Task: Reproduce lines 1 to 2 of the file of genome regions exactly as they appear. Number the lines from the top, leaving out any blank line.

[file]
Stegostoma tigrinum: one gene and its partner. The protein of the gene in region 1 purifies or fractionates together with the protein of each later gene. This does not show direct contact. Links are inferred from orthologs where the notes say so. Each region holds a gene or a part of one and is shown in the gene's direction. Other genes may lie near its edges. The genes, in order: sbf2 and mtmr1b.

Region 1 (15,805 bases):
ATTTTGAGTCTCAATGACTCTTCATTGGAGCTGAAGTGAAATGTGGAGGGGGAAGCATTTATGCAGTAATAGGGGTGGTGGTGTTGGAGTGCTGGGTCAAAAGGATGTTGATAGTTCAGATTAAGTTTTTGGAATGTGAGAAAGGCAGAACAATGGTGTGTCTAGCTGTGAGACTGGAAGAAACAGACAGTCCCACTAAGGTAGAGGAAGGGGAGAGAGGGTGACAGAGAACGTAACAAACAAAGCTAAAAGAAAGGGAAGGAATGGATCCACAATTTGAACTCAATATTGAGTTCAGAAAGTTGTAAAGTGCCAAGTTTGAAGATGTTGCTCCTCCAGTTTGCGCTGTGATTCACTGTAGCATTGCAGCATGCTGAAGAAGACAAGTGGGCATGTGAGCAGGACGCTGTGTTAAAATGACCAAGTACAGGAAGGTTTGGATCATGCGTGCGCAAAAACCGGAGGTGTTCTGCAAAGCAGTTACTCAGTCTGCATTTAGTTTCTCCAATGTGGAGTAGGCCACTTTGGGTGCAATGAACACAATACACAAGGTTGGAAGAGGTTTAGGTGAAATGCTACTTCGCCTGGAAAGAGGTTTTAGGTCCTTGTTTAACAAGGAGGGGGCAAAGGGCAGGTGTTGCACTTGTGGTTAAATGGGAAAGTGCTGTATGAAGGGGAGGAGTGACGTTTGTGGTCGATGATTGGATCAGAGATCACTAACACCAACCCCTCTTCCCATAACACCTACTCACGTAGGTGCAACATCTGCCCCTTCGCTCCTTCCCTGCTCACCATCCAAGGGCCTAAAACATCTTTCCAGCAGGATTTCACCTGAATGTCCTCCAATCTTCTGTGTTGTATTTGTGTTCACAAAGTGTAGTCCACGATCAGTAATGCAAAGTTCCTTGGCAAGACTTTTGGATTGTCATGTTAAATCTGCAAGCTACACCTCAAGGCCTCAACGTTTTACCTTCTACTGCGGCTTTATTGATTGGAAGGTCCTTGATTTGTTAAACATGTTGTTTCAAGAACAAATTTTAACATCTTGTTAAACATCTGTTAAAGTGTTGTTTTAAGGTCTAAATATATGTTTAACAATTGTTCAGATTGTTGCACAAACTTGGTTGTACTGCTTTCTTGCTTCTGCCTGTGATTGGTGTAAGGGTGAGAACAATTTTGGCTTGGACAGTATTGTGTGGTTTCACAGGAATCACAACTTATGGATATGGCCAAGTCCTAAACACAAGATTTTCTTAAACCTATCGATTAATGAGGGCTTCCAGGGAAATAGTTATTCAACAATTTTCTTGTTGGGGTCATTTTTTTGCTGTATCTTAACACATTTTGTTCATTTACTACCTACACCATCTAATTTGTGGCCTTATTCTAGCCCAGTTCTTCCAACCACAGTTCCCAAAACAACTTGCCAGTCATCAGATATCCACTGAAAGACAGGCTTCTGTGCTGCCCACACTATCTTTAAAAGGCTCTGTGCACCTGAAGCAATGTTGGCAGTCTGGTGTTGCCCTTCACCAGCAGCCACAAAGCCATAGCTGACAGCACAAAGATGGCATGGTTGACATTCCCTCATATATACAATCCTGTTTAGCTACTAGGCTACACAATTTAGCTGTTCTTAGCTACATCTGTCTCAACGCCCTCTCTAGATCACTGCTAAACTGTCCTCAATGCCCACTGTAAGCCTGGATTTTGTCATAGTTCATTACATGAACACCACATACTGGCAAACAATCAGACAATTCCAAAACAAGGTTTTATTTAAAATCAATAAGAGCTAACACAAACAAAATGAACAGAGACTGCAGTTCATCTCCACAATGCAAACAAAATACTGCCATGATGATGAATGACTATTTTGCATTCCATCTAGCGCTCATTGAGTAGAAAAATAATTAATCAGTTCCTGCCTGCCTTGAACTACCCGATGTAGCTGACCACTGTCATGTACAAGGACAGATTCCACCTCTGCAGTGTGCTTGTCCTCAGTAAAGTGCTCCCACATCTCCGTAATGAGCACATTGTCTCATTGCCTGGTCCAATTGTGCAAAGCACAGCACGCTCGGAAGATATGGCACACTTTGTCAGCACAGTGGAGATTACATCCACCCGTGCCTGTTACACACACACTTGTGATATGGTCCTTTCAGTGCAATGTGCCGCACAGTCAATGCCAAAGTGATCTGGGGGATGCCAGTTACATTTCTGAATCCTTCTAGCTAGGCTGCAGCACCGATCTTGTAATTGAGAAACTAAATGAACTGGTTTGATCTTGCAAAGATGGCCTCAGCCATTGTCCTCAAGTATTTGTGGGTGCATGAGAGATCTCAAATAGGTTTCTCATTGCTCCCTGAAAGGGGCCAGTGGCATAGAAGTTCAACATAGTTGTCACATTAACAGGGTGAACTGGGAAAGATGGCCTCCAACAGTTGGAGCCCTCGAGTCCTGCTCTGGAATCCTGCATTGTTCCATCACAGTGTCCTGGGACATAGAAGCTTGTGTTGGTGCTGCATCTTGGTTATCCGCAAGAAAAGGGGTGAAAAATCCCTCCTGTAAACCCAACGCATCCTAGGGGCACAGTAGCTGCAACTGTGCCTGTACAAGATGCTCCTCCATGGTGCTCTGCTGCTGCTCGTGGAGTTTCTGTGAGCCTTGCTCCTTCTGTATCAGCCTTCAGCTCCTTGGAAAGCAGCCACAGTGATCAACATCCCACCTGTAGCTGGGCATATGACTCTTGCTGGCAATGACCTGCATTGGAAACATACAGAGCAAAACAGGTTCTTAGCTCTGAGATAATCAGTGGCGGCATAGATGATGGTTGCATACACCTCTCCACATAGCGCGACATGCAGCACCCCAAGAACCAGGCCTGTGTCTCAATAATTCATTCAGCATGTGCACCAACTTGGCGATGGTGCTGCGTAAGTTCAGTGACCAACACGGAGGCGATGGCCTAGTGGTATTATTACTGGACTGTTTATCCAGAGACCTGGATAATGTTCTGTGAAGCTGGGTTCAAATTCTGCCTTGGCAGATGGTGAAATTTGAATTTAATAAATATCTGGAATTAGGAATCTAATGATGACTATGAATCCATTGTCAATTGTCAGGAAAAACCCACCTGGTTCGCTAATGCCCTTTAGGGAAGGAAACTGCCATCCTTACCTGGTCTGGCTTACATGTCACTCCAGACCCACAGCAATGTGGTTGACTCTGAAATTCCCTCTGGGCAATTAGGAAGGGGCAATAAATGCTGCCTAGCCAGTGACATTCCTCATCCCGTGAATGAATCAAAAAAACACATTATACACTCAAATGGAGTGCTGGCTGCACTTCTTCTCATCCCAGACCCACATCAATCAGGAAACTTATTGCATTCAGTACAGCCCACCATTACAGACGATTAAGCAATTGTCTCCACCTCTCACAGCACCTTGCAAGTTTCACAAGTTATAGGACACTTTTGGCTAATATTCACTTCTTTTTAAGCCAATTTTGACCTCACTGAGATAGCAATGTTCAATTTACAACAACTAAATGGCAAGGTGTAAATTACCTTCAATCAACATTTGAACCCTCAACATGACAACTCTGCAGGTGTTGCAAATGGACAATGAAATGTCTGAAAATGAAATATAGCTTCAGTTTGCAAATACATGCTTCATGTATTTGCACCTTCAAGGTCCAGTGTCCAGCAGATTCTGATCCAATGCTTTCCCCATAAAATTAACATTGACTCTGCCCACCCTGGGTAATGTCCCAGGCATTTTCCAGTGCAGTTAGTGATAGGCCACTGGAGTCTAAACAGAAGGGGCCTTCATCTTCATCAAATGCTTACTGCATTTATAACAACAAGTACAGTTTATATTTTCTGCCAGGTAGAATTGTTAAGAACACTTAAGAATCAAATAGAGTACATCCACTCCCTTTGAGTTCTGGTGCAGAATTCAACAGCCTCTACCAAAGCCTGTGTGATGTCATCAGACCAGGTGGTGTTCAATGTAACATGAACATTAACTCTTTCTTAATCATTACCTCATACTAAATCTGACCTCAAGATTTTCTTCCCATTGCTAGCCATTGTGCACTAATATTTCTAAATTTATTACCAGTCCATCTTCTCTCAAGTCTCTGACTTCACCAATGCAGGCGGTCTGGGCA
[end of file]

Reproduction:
Stegostoma tigrinum: one gene and its partner. The protein of the gene in region 1 purifies or fractionates together with the protein of each later gene. This does not show direct contact. Links are inferred from orthologs where the notes say so. Each region holds a gene or a part of one and is shown in the gene's direction. Other genes may lie near its edges. The genes, in order: sbf2 and mtmr1b.

Region 1 (15,805 bases):